Talk:Inheritance (object-oriented programming)

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Discussion about inheritance[edit]

This is the best place for this article. Despite the attempts by OO enthusiasts to hijack the concept of inheritance as their exclusive property, it can be found in use in functional programming circles as well. -- Derek Ross 20:10 18 May 2003 (UTC)

But the article discusses oop inheritance! Mintguy 20:17 18 May 2003 (UTC)

Moved from Mintguy's talkpage

Please stop an attempt to limit usage of oo terms. Inheritance is used not only in OOP but in OO-design or other components model. What's wrong with the naming inheritance (computer science)? -- Taku 20:09 18 May 2003 (UTC)
The first sentence of that article is "In computer science's object-oriented programming theory, inheritance...". So what is wrong with the current title? All of the current articles about OO theory and design are at listed as object-oriented programming. Mintguy 20:15 18 May 2003 (UTC)
Looks to me like the first sentence should be changed then. Inheritance can be used in any language with functions. That makes it a concept with a much bigger applicability than just OO theory and design. It's part of re-usability. -- Derek Ross 20:23 18 May 2003 (UTC)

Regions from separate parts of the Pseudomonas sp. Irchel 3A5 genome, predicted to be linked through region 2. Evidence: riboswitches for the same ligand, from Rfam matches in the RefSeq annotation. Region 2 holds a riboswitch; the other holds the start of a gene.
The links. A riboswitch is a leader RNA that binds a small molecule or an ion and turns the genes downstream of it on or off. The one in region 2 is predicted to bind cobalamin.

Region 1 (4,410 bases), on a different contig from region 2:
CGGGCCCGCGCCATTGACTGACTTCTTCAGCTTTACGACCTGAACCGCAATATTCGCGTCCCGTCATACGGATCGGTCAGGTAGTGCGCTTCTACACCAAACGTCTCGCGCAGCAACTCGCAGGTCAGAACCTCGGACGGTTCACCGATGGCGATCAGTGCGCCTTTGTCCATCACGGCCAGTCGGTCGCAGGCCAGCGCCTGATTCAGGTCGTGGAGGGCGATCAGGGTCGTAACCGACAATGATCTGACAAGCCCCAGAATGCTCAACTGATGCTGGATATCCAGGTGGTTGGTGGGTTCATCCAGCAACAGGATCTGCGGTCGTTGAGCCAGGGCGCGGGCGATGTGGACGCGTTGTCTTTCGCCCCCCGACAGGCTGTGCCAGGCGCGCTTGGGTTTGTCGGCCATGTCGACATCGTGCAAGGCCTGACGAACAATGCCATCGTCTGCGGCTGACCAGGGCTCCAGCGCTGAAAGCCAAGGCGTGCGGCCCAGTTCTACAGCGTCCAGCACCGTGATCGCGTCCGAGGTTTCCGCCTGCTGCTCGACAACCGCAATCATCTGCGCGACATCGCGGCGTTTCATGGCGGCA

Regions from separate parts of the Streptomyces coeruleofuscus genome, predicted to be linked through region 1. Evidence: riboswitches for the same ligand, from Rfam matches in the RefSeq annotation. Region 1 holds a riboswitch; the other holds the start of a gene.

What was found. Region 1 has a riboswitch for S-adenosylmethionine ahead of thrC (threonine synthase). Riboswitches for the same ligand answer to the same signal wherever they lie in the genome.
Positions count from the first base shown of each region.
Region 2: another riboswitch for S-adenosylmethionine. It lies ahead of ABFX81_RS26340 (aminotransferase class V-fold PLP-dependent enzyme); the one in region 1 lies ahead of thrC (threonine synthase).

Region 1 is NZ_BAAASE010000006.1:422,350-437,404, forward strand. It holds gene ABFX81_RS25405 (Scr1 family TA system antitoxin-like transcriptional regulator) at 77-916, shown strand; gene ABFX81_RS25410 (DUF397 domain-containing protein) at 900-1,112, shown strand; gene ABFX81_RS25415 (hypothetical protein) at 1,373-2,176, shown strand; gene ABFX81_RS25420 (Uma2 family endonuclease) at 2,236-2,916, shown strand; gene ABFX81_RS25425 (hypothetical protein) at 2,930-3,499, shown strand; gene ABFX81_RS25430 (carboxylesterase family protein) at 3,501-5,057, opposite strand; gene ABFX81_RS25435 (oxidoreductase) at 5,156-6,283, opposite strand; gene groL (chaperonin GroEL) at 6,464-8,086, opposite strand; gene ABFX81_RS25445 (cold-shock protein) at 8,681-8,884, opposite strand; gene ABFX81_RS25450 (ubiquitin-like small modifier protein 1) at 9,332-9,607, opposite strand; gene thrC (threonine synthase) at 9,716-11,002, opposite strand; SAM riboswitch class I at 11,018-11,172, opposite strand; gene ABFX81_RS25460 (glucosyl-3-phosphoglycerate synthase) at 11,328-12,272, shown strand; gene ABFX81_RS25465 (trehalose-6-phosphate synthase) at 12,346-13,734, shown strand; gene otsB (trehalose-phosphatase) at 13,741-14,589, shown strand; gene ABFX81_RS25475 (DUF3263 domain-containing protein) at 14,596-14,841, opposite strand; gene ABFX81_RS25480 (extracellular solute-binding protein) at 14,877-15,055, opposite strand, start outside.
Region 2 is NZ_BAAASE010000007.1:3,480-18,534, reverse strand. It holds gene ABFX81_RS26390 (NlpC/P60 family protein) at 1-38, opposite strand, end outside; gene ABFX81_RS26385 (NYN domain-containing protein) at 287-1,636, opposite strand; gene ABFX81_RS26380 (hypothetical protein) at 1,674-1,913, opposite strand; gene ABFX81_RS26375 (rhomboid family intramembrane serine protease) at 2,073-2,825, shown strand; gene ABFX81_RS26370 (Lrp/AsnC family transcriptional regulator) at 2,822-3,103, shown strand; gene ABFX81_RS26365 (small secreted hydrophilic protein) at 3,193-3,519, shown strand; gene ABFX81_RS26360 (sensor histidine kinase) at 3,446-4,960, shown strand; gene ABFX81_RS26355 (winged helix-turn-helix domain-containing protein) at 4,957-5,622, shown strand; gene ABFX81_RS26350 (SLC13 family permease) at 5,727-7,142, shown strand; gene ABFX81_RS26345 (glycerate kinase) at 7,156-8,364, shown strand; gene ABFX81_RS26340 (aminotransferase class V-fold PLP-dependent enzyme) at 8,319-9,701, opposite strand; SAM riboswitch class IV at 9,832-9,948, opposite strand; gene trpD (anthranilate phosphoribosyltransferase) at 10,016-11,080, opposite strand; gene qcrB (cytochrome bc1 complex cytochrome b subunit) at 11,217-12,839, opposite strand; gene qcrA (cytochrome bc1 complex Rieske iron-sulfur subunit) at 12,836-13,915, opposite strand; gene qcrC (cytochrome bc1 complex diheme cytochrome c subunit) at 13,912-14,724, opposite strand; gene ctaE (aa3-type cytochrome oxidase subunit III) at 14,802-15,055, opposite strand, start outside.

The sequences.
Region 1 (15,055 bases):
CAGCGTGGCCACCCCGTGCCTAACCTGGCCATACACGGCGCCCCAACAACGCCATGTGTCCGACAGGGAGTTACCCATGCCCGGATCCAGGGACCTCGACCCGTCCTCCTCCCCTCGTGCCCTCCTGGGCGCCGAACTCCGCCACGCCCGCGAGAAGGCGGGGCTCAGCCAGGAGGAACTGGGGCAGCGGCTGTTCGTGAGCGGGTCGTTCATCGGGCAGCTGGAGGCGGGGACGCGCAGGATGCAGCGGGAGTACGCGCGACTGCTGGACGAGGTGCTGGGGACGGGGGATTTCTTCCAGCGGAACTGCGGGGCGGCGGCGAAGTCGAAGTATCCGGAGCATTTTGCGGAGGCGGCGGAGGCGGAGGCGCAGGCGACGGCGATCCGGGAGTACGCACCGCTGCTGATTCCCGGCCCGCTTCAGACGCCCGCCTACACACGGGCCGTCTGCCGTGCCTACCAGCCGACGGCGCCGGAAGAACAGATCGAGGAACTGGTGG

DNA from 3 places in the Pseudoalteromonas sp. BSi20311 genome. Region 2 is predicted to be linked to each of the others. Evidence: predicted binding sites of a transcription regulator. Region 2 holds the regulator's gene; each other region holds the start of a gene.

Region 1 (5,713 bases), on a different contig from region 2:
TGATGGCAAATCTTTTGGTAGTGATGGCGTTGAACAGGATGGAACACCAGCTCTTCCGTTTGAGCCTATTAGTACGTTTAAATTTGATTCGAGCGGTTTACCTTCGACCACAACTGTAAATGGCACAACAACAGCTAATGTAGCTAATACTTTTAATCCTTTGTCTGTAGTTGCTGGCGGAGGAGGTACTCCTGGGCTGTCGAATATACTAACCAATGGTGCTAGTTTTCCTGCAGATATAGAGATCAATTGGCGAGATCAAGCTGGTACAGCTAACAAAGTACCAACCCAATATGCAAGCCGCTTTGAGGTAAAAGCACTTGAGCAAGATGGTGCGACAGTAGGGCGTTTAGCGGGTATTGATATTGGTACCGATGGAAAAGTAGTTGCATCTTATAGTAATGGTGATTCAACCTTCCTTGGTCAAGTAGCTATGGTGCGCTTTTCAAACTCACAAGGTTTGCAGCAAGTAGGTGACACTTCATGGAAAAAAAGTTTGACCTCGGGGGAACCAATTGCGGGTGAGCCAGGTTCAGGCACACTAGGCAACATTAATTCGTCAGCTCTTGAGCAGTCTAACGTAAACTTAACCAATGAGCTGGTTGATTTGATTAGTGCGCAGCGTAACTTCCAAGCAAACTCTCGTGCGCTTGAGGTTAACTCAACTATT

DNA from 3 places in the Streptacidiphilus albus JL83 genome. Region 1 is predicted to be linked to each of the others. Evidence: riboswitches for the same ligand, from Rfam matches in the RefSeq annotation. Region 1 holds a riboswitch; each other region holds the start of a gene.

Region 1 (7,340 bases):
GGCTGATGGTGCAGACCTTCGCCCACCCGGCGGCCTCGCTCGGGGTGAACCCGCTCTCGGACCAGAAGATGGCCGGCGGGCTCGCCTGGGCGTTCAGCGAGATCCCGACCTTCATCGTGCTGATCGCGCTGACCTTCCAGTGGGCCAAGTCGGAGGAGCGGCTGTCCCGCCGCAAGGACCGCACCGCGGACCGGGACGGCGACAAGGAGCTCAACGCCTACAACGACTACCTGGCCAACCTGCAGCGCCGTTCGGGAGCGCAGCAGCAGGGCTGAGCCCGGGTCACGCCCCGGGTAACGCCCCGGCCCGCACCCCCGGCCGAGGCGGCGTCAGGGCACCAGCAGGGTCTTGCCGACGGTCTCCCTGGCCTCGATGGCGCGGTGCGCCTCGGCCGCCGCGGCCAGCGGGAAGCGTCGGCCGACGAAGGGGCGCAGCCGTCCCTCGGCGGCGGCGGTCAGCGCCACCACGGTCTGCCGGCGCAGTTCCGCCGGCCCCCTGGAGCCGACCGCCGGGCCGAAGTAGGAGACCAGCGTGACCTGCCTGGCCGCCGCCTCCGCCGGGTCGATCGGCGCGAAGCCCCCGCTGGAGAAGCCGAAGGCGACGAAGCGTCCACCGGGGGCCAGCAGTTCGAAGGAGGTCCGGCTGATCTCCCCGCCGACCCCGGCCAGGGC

The article is ALL about inheritance in OOP which is one of the fundamental aspects of all OOP languages it needs an article of its own. Mintguy 20:27 18 May 2003 (UTC)
The article needs more work for sure. I just didn't have time to do that. But we first have to rename the article because if I started to add mention about inheritance other than that in OOP. People will complain the article is inheritance in OOP. You know this is egg and chiken problem. To solve the problem, first we need to rename the article then we can move to change the actual text. -- Taku 20:32 18 May 2003 (UTC)